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Apple, Google Look To Uphold Privacy In View Of Contact Tracing Apps Amid COVID Outbreak

In order to ensure safety, Apple, Google announced last month they would come up with technology that notifies people if they come across COVID positive persons


Global technology giants Apple and Google whose operating systems are being used in almost 99 percent of the smartphones announced that they would come up with a system to notify people if they come across COVID positive persons. The companies have said they would allow only public health authorities to use the technology.

Besides notifying the users about their proximity with COVID-19 positive persons, their other important goal is to ensure the privacy of the users and prevent governments from misusing the system to compile data on citizens. The system uses Bluetooth signals from phones to detect encounters and does not use or store GPS location data.

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However, according to International media reports, developers of official COVID-tracing apps in the various US states have opined that it was vital these tech companies allowed to use GPS location data in connection with the new contact tracing system, which could allow studying how virus outbreaks move and also to identify hotspots.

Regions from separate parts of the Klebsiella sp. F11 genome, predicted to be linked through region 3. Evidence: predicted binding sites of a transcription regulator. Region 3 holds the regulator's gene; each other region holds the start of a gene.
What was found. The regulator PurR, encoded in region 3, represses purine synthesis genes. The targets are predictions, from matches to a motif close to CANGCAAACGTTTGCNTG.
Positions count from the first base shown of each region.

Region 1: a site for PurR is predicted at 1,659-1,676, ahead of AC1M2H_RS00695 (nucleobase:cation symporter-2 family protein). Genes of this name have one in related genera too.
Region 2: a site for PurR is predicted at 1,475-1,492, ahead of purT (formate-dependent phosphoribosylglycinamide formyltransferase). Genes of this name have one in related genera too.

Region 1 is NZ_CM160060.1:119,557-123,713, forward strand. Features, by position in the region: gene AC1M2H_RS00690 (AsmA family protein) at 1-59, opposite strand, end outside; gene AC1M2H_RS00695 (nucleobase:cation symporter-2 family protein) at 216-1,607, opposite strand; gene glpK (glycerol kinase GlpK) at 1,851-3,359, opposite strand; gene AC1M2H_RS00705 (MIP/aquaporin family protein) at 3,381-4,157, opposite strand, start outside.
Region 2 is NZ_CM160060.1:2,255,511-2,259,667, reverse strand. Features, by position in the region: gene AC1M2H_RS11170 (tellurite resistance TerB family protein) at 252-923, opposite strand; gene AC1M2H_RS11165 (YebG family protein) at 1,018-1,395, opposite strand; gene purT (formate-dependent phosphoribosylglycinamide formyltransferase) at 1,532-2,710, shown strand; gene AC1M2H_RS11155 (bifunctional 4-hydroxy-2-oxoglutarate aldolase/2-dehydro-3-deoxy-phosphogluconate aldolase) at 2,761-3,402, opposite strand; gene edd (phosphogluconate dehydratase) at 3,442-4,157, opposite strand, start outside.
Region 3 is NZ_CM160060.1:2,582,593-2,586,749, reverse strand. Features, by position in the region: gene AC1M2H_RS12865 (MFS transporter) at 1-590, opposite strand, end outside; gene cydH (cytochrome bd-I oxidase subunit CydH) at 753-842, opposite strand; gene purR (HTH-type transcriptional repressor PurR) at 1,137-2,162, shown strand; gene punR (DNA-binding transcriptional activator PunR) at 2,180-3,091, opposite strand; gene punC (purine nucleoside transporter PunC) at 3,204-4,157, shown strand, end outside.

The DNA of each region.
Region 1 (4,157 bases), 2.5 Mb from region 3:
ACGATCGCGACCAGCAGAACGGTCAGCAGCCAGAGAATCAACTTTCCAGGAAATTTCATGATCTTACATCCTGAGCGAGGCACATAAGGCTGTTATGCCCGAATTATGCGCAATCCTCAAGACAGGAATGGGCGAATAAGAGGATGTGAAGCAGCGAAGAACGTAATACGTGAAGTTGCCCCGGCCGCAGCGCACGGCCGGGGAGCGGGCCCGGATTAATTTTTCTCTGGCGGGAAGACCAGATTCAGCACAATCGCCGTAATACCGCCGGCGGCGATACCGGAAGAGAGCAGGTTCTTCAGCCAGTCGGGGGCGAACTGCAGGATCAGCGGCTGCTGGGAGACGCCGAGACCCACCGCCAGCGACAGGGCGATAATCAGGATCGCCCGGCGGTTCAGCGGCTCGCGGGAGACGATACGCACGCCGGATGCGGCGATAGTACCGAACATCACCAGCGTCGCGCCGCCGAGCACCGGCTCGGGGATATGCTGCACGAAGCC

Also, there are apprehensions that Apple iPhones and Google Android phones switch off Bluetooth connections after some time for battery-saving and other reasons unless users remember to re-activate them. This situation might cause the user to miss recording the encounter with COVID-19 positive person. 

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Also, software companies who have developed contact tracing apps for state governments have said that they don't rely on the new technology of Apple and Google for the former's contact tracing apps.

Canada’s Alberta province, which does not collect GPS data, reportedly said it has no plans to adopt the Apple-Google system for its ABTraceTogether app.

Amid this, privacy experts have opined that the data of COVID-19 positive persons, if exposed, could lead to persons and businesses being ostracised causing panic among the infected persons as well as people coming in contact with them.

(With agency inputs)

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